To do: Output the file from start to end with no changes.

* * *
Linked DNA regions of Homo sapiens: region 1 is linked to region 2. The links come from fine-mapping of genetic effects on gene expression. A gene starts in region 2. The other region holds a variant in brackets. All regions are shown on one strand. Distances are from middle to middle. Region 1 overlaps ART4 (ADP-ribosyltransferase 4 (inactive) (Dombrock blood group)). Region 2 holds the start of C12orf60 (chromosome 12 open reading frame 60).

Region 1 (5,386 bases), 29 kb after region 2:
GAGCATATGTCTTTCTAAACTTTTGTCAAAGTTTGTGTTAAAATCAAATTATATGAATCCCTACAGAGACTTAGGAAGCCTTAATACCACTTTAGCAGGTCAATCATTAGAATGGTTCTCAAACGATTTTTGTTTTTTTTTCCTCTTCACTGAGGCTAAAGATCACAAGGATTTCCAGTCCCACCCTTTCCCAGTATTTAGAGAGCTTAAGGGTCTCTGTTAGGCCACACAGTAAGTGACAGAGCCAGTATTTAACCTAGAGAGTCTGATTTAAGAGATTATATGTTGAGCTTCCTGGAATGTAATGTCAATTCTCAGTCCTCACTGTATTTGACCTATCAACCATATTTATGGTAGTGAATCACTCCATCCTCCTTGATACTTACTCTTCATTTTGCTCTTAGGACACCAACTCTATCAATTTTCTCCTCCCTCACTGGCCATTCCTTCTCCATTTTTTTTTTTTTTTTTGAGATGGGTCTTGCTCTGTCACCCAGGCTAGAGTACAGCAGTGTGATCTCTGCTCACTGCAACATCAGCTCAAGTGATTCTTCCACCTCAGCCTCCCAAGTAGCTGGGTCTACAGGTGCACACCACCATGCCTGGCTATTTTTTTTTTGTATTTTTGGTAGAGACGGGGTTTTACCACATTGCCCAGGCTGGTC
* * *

Linked DNA regions of Homo sapiens: region 1 is linked to region 2. The links come from fine-mapping of genetic effects on gene expression. A gene starts in region 2. The other region holds a variant in brackets. All regions are shown on one strand. Distances are from middle to middle. Region 1 overlaps ART4 (ADP-ribosyltransferase 4 (inactive) (Dombrock blood group)). Region 2 holds the start of C12orf60 (chromosome 12 open reading frame 60).

Region 1 (5,386 bases), 29 kb after region 2:
GAGCATATGTCTTTCTAAACTTTTGTCAAAGTTTGTGTTAAAATCAAATTATATGAATCCCTACAGAGACTTAGGAAGCCTTAATACCACTTTAGCAGGTCAATCATTAGAATGGTTCTCAAACGATTTTTGTTTTTTTTTCCTCTTCACTGAGGCTAAAGATCACAAGGATTTCCAGTCCCACCCTTTCCCAGTATTTAGAGAGCTTAAGGGTCTCTGTTAGGCCACACAGTAAGTGACAGAGCCAGTATTTAACCTAGAGAGTCTGATTTAAGAGATTATATGTTGAGCTTCCTGGAATGTAATGTCAATTCTCAGTCCTCACTGTATTTGACCTATCAACCATATTTATGGTAGTGAATCACTCCATCCTCCTTGATACTTACTCTTCATTTTGCTCTTAGGACACCAACTCTATCAATTTTCTCCTCCCTCACTGGCCATTCCTTCTCCATTTTTTTTTTTTTTTTTGAGATGGGTCTTGCTCTGTCACCCAGGCTAGAGTACAGCAGTGTGATCTCTGCTCACTGCAACATCAGCTCAAGTGATTCTTCCACCTCAGCCTCCCAAGTAGCTGGGTCTACAGGTGCACACCACCATGCCTGGCTATTTTTTTTTTGTATTTTTGGTAGAGACGGGGTTTTACCACATTGCCCAGGCTGGTC